But then I saw an article this week that got me a bit excited. Well really, it reminded me of this even better article from back in July, but where The Awl makes a better case, USA Today puts it nice and simply:
The Starbucks of the future arrived today.
If Starbucks executives have it figured out right, this could be the prototype for the next generation of stores for one of the world’s most influential brands.
A very different kind of Starbucks is on tap. It will serve regional wine and beer. It offers an expansive plate of locally made cheeses — served on china. The barista bar is rebuilt to seat customers up close to the coffee.
Most conspicuously, the place looks less like a Starbucks and more like a cafe that’s been part of the neighborhood for years — yet that’s “green” in design and decor. This is the calling card of independent java joints that have been eating and sipping away at Starbucks’ evening business for decades. U.S. Starbucks stores get 70% of business before 2 p.m.
As an admirer of what Starbucks has done from a brand standpoint — but only ever from afar as a non-coffee-guy — I love this for a couple of reasons. One, selfishly, I could end up with a potentially decent wine bar practically outside my door in the near future; and I’d finally have an excuse to go sit in one of those comfy chairs.
But professionally, I respect this move for its astuteness. Starbucks’ core competency, to get all B-school for a second, is coffee, no one would deny that. They made coffee in America what it is today. Their brand, however, isn’t just taste in that timeless Maxwell House “good to the last drop” kind of way. It’s taste in a curation sort of way. Starbucks introduces people to the wider world of coffee and educates them in why that matters. The exact service is something a huge swath of America could probably use when it comes to wine.
And they’re just as much about a comfortable place to enjoy the product as they are the product itself, which, hey, why not give coffee fans a reason to come back around at 6 and wind down in those aforementioned chairs? Or Starbucks gawkers like myself a chance at the warm feeling of having your local barista know your favorite drink when you drop by the neighborhood shop, even if that happens to be a dark red instead of a skinny cap?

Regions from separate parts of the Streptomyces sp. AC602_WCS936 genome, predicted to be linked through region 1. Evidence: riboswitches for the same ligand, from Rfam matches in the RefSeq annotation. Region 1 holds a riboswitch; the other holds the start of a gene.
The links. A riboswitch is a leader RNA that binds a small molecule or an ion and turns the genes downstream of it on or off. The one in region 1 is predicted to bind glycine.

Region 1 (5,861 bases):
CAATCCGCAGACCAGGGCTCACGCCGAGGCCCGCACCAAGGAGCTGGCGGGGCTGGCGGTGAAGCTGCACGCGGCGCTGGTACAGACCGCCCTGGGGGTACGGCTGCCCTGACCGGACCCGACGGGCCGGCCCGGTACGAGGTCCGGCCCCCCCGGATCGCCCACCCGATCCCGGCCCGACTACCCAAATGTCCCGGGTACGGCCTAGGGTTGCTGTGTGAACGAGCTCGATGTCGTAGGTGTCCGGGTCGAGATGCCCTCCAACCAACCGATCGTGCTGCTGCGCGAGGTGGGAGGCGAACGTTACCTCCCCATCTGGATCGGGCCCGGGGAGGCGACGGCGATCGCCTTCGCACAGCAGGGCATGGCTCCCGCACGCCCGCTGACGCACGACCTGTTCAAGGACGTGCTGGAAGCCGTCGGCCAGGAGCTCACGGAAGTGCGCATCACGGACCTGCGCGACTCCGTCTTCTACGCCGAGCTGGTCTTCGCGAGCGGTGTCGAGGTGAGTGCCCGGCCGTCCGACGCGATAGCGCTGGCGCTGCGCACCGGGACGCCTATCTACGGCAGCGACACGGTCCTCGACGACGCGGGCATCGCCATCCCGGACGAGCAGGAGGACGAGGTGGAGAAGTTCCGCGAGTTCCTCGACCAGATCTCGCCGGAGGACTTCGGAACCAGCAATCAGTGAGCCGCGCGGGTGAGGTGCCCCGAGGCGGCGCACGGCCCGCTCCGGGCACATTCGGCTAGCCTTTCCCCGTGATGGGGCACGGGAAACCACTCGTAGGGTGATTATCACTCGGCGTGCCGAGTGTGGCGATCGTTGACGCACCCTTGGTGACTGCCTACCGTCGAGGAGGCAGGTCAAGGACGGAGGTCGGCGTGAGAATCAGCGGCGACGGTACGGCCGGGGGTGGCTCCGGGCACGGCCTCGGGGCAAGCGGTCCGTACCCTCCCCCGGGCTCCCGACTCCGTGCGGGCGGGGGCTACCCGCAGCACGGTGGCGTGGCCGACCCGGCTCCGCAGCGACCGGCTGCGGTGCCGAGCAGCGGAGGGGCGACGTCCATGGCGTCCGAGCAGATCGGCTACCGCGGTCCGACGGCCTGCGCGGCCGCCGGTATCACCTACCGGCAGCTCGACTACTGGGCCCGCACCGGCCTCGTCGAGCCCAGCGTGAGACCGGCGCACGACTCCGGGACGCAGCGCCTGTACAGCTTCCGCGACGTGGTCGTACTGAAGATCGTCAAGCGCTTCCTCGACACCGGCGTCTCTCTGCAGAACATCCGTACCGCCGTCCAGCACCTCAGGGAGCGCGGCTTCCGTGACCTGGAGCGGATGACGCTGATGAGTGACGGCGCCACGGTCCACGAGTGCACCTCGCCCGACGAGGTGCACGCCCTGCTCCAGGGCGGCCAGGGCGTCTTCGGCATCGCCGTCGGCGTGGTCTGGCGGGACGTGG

That’s why I’m pulling for this to work, even though, as the earlier Awl article points out, there might even be a bigger benefit:
Here’s where I start to buy the corporate speak. They’re doing it because we need it. Because wine bars outside of wine country in America generally fall into two categories: terrible and privileged.
We’re not in northern Spain, and while a lot of our bars do an impressive job, we’re not the freewheeling, drink-wine-because-it’s-there society we could be. You get hackjobs and you get greatness, but there’s usually no wine “local” we all head to at 5:30 on a Tuesday.
Starbucks stands to change that. As you went from Folgers to fresh-brewed to macchiato to maybe even a working knowledge of “free trade” and “single origin,” we may someday be in position to make everyday wine a larger part of our patois. The sameness Starbucks will bring, much as it did with coffee, can be precisely its source of innovation.
So come on Starbucks. Make with the updates and warm up a lounger ’cause I’m dropping by and I want my wine and cheese. For America.